At Christmas, through 36 games, Milan Lucic was on pace for 21 goals and 59 points, a total he’s reached three times prior in his career. Today he is on pace for 12 goals and 40 points. There is no guarantees a player will maintain their early-season pace, but when you look at Nugent-Hopkins, the fact he was on pace for 55 points, combined with him reaching 56 points twice, it is safe to say we know what his offensive production will be as a centre.
He won’t be as productive as Draisaitl or McDavid — which is fine, as they are both excellent point producers — but maybe RNH can be even more productive if he plays left wing with one of them. If you look at the Oilers current roster, he is their third best forward. Why not play him on the left wing in the top six?
Draisaitl is bigger, stronger, more skilled and better in faceoffs. He is better equipped to face Ryan Getzlaf, Anze Kopitar and other elite, skilled centres in the west. Draisaitl is currently producing with an aging Mike Cammalleri on his left wing. Draisaitl has 24 points in his last 19 games and that’s with very little powerplay production.
Nugent-Hopkins is the most skilled forward after McDavid and Draisaitl, so why not play him with one of them? I have no doubt he will produce more than any other winger currently on the roster. Why would you sign a UFA left-winger, when you have RNH here and Strome is showing you he can be a very capable third line centre?
Strome doesn’t need to put up huge numbers to be an effective third line centre. If he can produce 25-30 EV points and chip in some more on the PP, that is good production from a third line centre in today’s NHL.
Strome has 24 EV points this season, and while he hasn’t played centre exclusively, he has played there more than on the wing. He has played 756 minutes at EV and his most common linemates have been:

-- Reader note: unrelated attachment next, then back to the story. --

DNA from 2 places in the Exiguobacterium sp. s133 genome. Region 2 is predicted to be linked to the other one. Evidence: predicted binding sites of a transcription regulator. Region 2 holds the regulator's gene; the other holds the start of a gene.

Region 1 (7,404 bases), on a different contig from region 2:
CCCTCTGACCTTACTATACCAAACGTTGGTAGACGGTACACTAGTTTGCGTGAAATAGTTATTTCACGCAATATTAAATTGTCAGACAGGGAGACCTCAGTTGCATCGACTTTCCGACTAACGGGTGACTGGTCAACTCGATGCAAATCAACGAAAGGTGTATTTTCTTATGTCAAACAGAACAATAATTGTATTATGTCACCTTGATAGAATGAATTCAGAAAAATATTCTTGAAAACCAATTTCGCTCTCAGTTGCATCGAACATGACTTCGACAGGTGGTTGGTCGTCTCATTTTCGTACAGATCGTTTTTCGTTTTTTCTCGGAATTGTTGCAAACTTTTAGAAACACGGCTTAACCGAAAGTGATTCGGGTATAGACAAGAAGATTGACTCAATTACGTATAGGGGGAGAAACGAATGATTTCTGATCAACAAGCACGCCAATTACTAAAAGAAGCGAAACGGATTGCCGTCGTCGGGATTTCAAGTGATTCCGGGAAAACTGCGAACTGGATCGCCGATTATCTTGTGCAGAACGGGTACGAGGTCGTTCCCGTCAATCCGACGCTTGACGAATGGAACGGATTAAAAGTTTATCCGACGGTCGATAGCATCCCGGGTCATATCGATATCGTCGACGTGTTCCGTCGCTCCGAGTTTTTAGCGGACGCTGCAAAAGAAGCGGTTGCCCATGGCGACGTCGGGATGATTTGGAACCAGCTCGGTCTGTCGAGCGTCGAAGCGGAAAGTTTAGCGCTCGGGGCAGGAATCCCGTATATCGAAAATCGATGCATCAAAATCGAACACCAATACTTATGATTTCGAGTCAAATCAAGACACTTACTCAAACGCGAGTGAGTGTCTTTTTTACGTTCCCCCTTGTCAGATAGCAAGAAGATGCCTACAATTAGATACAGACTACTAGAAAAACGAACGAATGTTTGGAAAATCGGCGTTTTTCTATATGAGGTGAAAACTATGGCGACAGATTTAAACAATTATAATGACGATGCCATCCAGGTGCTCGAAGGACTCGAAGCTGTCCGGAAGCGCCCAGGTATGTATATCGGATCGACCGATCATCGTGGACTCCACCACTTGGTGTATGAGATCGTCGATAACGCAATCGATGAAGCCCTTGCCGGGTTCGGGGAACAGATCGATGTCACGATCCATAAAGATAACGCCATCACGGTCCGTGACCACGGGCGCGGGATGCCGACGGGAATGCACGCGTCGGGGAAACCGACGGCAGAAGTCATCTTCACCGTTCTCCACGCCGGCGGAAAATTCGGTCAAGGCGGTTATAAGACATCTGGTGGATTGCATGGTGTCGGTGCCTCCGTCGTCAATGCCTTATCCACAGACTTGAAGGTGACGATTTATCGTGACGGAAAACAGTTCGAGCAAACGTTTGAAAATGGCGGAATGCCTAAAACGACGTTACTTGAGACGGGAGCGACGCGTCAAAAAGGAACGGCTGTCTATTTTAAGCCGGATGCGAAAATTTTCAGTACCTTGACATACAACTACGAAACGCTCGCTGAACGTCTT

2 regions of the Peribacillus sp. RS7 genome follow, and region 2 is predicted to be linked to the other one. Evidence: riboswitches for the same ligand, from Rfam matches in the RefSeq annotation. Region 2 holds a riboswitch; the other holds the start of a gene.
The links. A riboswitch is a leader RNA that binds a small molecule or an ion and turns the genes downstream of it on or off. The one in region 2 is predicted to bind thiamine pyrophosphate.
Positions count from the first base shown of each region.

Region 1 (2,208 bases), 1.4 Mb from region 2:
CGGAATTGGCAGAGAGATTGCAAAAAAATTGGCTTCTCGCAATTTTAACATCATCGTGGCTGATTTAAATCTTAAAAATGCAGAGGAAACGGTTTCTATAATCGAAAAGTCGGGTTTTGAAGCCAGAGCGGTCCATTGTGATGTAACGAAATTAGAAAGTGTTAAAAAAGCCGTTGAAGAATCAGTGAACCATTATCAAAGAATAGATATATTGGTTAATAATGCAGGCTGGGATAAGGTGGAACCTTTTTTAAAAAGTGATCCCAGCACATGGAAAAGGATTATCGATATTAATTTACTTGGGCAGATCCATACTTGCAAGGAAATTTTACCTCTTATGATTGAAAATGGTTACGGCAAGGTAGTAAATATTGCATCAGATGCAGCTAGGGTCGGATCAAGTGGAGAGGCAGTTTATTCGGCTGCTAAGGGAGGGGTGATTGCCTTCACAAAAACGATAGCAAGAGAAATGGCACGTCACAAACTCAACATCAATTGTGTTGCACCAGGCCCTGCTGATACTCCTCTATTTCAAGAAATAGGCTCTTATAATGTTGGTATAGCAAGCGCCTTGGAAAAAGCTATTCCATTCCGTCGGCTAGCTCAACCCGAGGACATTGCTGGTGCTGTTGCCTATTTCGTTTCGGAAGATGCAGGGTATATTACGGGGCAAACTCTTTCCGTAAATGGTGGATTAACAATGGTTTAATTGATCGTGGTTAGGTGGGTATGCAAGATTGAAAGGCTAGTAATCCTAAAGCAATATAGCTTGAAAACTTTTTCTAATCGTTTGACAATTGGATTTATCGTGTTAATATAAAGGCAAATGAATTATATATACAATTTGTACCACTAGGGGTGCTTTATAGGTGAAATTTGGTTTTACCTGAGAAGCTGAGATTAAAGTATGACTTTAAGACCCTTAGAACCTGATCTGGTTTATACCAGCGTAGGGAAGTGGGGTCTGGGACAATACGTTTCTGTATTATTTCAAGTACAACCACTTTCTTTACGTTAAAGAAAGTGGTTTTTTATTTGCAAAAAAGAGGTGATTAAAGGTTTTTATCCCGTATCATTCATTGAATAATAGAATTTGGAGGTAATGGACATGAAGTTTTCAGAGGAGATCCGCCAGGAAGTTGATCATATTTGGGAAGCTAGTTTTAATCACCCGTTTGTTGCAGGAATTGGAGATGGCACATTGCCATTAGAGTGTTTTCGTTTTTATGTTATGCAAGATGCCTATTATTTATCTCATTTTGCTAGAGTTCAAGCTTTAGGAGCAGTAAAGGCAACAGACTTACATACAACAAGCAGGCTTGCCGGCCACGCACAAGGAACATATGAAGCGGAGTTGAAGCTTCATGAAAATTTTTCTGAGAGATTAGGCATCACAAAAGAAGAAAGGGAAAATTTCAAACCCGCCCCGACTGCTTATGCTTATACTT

Jujhar Khaira (255:16), Draisaitl (187:30), Drake Caggiula (173:15), Mike Cammalleri (159:12), Patrick Maroon (102:42), Nugent-Hopkins (97:36), Anton Slepyshev (91:52), Milan Lucic (90:13), Jussi Jokinen (85:45), Jesse Puljujarvi (83:25), Iiro Pakarinen (57:57) and Zack Kassian (56:07). He has only played 49 minutes at EV with McDavid.
Strome has done quite well considering he’s on a new team, playing with new players consistently and has had to switch back to playing centre regularly. He didn’t look as effective as a winger, and he has surprised me how well he’s played lately at centre. When I saw him there early in the season, I wasn’t sold he could be effective. I was mistaken. He looks more comfortable and confident playing centre and his production, combined with his price point, make him a better fit as a 3C than Nugent-Hopkins.
Plus, Nugent-Hopkins makes a better fit for the team playing left wing on the top two lines.
When he returns to the lineup, I don’t see any reason why you wouldn’t try him at left wing. The Oilers have a need and he’s the best option today, and moving forward, to use as a skilled left winger.
This move solves fills a big hole without having to give up an asset or overpay a free agent.